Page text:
October is a great month for many good happenings in the kitchen, like baking, and soup simmering, and fragrant dishes of all kinds, but THIS October is different as I’m in the midst of a 3-week detox, with many a limitation on what I’m eating. I’m hoping it helps to re-set some health issues I’ve been having, and support more consistent sleep patterns.
It isn’t all bad. I’m actually allowed a lot of delicious foods and I’m never hungry, but I’m wishing I could make pumpkin bread and eat a thick slice dredged in good butter. I’ll be celebrating Halloween by doing just that.
This recipe is so perfect for right now. We’re being drenched in Autumn rain and it’s become quite gloomy outside. Fall color has it’s own beauty against the dull and gray rainclouds, though, and inside your kitchen, this dish can bring a blaze of burnished color to a chilly and uninspiring day.
I first made this dish last Winter and we absolutely fell in love with it. While it does take a bit of work, the flavor is compelling, and well worth a bit of time. Pour a glass of good wine, or a delicious craft beer and sip while you cook, stir and inhale.
Caramelized Vegetables with Pearl Couscous
2 c. pearl couscous
Grapeseed, or coconut oil
1 large sweet potato (about 3/4 pound), peeled and diced, about 1/4″-1/2″
1 large onion (about 1 pound), finely diced
4 cloves garlic, minced
3-inch piece fresh ginger — peeled and chopped fine, about 1 tablespoon
1-8oz pkg portabella mushrooms, sliced, with stems removed
1 T. balsamic vinegar
2 T. soy sauce
3 big leaves chard or kale, stalks removed and leaves finely chopped — about 2 cups (I subbed in the equivalent of arugula)
Freshly ground black pepper
Heat a large pot of water to boiling and salt it generously. Cook the couscous until barely al dente — about 5 minutes. Drain and toss with a generous drizzle of oil so that the grains are lightly coated with oil. Set aside.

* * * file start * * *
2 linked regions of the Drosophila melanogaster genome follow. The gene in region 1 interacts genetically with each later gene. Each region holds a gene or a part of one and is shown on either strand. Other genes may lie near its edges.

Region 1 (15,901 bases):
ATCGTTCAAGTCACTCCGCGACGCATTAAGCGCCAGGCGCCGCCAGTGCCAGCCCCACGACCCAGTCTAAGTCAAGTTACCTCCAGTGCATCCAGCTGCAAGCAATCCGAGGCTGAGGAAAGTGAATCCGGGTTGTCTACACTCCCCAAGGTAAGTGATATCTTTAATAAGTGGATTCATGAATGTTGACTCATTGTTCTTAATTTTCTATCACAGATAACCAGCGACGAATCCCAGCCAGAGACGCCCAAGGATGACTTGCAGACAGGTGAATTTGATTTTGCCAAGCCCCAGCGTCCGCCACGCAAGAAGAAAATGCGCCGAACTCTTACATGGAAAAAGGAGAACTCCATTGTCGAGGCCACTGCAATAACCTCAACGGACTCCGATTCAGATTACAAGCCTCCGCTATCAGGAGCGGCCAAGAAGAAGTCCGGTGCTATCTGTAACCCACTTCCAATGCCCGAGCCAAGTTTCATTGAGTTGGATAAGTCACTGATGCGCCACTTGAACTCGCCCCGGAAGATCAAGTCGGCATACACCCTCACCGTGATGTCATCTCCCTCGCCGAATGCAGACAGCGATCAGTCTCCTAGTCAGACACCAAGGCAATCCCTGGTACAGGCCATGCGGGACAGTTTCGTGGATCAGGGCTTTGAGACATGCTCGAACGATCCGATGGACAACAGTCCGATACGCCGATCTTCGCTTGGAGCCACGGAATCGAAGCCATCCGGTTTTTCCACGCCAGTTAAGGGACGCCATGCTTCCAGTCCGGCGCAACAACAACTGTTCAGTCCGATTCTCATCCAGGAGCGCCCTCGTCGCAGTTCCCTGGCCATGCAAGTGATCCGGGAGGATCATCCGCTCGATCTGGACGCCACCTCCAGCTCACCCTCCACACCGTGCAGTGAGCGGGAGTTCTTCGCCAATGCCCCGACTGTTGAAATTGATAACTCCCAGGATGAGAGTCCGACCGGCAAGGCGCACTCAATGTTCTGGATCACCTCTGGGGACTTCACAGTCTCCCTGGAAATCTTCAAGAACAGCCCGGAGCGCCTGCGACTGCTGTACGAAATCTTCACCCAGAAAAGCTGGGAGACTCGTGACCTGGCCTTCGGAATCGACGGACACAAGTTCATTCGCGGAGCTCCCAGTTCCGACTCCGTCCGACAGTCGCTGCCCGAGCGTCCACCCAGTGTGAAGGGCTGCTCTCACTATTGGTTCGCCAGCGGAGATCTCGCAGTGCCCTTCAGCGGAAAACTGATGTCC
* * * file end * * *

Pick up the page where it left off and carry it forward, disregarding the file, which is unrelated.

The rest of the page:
Heat a large sauté or frying pan (the largest you have — you want plenty of room and hot surface) over high heat. Drizzle in a little grapeseed or coconut oil (not olive oil — you want an oil with a high smoke point) and heat until very hot. Add the sweet potatoes and arrange them in one layer. Cook them over high heat until they are beginning to caramelize and turn brown — about 4 minutes. Flip them over and cook for another 3 minutes or so.
Turn the heat down to medium and add the onions, sprinkling them with about a teaspoon of salt. Cook, stirring occasionally, until the onions are beginning to turn brown. Add the minced garlic and chopped ginger and stir them into the onions. Push the sweet potato and onions to the edges of the pan, making room in the center.
Add the sliced portabella mushrooms to the hot center of the pan and cook them for 4 minutes without turning them. Then flip and stir them and cook for another 4 minutes. Once browned, stir them in to the sweet potato and onions. Keep the heat at medium, or slightly higher. Stir the vegetables occasionally. You want them richly browned.
At this point everything should be getting well-cooked; the onions should be quite dark brown and the garlic should be golden and soft. The potatoes should be softening.
Whisk together the vinegar, soy sauce, and 2 tablespoons of oil. Pour this into the pan with the vegetables and mix everything together, scraping the bottom as you go. Cook all the elements together for about 3 minutes on medium heat. Then turn the heat up to high, as high as it will go.
Add the couscous gradually, shaking in about a cup at a time, stirring and scraping constantly. Cook the couscous over high heat with the rest of the vegetables for about 5 minutes, letting the couscous get browned on the bottom of the pan, then scraping it up. You are developing a little more color and flavor on the pasta, and helping all the flavors combine. (I cooked this a bit longer to get more flavor in the couscous. The browning of it smells glorious)
Finally, toss the greens into the mix and cook for 1 more minute or until the greens are barely wilted. Turn off the heat and taste. Add salt and pepper if needed. Serve hot, with shavings of Parmesan if desired. (We didn’t even consider the parmesan. And I don’t think it even needed it.)